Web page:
They came, they saw, they strummed guitars and watched regional acts on four stages at Kalamazoo Valley Museum this weekend. Check out the Local Spins roundup, photos and videos from the 2017 festival.
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If the Kalamazoo Fretboard Festival were held on a city block full of nightclubs and bars, there’d be a venue for everyone — from a honky-tonk to an R&B nightspot to a coffee shop for up-and-coming Americana and folk sensations to a local brewery where jamgrass fans could get down and boogie.
Sans the beer and cocktails commonplace at such locations, that’s exactly what the Kalamazoo Valley Museum in downtown Kalamazoo turned into on Saturday afternoon.
After Lindsay Lou & the Flatbellys played to a record opening night crowd Friday evening, the 12th annual festival kicked into high gear on Saturday with a diverse musical sampling featuring everything from the hip-hop flair of Kalamazoo’s Last Gasp Collective to the bluegrass sounds of Ann Arbor’s Dragon Wagon and Grand Rapids’ Fauxgrass to Kalamazoo country artists Double-Strung and Bob Rowe & the Green Valley Boys to emerging artists such as Marshall blues-rocker Jake Kershaw, Kalamazoo’s Mechele Peters and more.
“It’s important that attendees get to check out a lot of different types of music, which is why we brought in the Orquestra Tradicion this year, with their Latin sound, we brought in Nashon Holloway (R&B), and then we have the Seventh Son Blues Band which is the oldest blues band in Kalamazoo,” said Chris Falk who has been serving as the special events coordinator of the festival since 2013.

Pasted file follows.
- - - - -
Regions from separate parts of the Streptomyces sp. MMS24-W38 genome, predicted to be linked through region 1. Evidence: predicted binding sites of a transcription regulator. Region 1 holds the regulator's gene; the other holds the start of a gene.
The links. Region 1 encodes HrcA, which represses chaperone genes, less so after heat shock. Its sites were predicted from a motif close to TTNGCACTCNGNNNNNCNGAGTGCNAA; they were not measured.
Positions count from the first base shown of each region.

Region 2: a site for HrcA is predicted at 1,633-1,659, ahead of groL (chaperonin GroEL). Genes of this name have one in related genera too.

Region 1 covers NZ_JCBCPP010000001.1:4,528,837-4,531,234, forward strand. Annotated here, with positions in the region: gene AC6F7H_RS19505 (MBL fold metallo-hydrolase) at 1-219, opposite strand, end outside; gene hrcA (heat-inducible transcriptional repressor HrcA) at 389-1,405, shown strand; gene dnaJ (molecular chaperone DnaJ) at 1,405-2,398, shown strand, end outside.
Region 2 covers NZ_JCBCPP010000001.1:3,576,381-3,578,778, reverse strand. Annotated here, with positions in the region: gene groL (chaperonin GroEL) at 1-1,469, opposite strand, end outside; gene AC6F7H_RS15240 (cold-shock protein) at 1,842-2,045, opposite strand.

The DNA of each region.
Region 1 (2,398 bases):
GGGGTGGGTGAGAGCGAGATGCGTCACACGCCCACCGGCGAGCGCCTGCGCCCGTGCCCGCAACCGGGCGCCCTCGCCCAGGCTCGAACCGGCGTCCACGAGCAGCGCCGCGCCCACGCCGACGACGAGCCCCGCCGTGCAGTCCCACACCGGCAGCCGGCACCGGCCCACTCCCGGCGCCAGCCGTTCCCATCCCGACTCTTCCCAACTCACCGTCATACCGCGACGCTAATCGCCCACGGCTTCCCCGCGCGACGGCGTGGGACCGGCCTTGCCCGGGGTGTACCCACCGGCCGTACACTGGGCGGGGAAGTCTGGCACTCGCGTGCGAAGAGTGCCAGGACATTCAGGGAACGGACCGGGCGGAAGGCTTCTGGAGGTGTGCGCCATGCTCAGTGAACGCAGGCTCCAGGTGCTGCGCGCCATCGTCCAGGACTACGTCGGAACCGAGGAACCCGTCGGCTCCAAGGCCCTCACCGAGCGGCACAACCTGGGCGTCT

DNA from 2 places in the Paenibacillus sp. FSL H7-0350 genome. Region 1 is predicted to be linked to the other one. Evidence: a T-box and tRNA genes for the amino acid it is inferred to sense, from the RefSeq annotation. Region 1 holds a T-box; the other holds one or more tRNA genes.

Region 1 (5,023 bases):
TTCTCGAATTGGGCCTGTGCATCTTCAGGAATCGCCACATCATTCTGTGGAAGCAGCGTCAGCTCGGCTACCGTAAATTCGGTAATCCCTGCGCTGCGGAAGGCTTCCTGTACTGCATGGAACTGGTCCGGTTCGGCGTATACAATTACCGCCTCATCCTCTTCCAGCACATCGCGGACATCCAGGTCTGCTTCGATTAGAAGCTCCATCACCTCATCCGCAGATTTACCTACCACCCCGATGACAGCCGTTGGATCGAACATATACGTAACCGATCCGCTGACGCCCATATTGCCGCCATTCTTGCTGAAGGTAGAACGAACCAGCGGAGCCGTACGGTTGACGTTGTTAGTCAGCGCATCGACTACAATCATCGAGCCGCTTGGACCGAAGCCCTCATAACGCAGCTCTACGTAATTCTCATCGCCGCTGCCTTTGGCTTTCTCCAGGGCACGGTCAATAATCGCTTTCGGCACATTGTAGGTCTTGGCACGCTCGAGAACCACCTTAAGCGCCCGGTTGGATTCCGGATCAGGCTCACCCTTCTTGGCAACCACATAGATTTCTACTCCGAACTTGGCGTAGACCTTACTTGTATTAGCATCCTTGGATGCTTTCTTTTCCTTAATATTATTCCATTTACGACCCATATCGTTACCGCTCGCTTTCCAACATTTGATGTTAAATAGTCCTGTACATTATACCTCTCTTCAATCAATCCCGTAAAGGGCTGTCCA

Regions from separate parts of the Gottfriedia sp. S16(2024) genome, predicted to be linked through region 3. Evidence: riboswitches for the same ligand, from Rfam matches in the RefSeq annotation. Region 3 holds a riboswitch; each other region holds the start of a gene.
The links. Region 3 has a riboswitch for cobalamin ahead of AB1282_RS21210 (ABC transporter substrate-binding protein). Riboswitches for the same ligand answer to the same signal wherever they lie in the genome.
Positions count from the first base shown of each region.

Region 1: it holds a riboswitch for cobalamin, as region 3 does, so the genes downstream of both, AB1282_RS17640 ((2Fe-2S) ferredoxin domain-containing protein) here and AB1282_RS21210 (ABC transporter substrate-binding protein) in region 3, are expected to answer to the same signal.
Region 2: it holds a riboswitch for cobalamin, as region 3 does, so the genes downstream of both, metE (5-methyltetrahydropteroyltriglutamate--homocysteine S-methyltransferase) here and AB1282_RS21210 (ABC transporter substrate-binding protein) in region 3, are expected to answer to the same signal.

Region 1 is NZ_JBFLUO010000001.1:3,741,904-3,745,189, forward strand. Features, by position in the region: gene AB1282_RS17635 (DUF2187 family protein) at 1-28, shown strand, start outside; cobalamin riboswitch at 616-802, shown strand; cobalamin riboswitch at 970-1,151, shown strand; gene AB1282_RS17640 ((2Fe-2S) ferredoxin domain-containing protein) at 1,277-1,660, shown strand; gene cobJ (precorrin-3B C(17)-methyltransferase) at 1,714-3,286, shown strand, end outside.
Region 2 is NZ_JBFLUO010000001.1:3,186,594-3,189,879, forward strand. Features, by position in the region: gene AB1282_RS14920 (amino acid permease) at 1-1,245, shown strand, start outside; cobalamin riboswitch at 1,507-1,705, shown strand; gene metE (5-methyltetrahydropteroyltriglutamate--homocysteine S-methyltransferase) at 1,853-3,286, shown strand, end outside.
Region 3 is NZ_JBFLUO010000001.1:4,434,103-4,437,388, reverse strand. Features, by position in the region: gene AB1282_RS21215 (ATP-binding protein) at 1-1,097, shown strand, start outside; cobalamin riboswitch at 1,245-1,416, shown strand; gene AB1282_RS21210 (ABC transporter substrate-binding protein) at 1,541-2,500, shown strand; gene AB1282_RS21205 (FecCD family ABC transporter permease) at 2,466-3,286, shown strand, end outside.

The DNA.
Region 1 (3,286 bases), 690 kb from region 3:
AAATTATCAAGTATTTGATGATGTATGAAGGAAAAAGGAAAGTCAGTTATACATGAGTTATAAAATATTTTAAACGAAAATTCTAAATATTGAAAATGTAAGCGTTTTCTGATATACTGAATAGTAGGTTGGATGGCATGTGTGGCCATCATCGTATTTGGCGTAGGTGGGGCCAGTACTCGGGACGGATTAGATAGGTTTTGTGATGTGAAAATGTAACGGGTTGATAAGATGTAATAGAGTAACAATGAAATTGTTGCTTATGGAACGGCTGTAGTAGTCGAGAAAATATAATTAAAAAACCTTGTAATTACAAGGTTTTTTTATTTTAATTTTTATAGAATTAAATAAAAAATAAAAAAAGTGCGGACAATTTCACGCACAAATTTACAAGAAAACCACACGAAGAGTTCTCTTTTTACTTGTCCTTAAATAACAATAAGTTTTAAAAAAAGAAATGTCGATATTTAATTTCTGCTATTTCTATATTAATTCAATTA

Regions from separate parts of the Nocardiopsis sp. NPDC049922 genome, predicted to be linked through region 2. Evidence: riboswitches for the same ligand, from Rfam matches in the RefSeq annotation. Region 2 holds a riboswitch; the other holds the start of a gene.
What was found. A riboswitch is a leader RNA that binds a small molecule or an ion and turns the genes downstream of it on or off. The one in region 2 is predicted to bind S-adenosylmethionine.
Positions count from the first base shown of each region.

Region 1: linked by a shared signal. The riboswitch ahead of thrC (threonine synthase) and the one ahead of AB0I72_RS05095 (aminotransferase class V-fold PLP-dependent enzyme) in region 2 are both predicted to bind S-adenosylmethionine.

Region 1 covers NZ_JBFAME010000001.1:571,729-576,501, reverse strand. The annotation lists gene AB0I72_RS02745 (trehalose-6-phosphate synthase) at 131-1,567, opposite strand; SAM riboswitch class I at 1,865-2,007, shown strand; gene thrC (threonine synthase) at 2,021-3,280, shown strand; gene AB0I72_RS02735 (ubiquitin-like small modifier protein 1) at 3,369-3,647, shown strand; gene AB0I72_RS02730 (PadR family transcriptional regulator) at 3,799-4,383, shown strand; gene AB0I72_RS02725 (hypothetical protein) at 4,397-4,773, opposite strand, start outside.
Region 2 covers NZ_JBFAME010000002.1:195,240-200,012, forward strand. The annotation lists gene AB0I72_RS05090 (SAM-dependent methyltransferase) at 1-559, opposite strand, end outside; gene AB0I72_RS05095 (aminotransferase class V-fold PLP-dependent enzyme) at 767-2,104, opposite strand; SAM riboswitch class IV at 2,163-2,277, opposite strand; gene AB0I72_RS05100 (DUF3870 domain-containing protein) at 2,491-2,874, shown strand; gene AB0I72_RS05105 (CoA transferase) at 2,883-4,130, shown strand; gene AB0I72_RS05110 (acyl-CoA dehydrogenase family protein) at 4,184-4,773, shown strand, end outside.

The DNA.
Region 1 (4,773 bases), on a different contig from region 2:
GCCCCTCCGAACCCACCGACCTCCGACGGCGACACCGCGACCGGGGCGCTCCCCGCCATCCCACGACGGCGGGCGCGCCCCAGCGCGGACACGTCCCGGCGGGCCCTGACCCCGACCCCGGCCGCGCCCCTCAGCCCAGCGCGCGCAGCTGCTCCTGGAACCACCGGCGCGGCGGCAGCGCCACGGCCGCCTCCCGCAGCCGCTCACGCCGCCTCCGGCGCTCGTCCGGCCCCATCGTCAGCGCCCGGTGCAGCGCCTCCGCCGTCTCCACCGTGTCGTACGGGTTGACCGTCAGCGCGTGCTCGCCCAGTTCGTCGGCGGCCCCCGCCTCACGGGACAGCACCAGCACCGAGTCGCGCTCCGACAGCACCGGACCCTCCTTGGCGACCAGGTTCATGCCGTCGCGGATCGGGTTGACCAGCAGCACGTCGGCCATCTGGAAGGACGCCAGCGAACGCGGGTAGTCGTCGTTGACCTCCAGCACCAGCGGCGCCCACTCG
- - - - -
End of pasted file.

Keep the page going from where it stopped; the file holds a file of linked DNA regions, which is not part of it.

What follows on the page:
When Falk took over the festival, it was a small get-together featuring approximately five bands, three or four workshops and about 10 vendors. In the past five years, the festival — now boasting more than a dozen performances on four stages — has grown to the point where artists and vendors are now contacting Falk about being involved and not the other way around.
While attendance was down from last year’s record-breaking turnout of 3,700 people — something Falk attributes to a lot of other things happening in Kalamazoo over the weekend — many of the performances drew capacity crowds. Falk said he hopes continued interest in the festival translates into a third day being added in coming years.
A true paradise for a musician or music fan of any age, attendees had the opportunity to attend one of nine workshops ranging from to instrument-specific classes that honed in on the hammered dulcimer, mandolin, banjo and the ukulele to more wide-ranging performance- and songwriting-driven workshops to “Coffee and Doughnuts with the Luthiers,” which drew nearly 100 people.
CATERING TO KIDS AND ADULTS ALIKE
Impromptu jam sessions hosted by the Great Lakes Acoustic Music Association and K’Zoo Folklife Organization saw musicians from all backgrounds drop in, and families dotted the festival landscape with Small Sounds giving children the opportunity to play multiple instruments at one of the three hands-on concerts they put on over the course of the day.
“The museum is great and there’s so much hands-on for kids, but I really wanted there to be something for kids to do music-related,” Falk said. “Small Sounds nailed it, they did such a great job. I just feel it is very important to start kids out at a very young age, learning and wanting to play music.”
With 40 vendors spread between two museum floors and in the Anna Whitten Hall next door, adults and older children also had the chance to get hands on, and pick up instruments from numerous top-tier Michigan brands such as Kalamazoo’s own Heritage Guitar, Inc. and Kalamazoo Guitar Company, Lansing’s Elderly Instruments and Caledonia’s Sola Gratia Custom Bass Guitars to name a few.
The community aspect of the festival was felt by most it seemed and definitely not lost on the artists.
“It’s been delicious,” Holloway said not long after her band walked off the stage. “I’m still feeling it. It’s still resonating. Hopefully people feel the same way. For me, coming to festivals like this, it feels like the audience the way they pay attention is different than any other kind of audience. I feel very warm and thankful.”
So while the weather outside was indeed cold, inside was nothing short of that warm, thankful vibe by artists and attendees alike.
PHOTO GALLERY: Kalamazoo Fretboard Festival
Photos by Derek Ketchum
VIDEO: Kalamazoo Fretboard Festival 2017 Highlights
Copyright 2017, Spins on Music LLC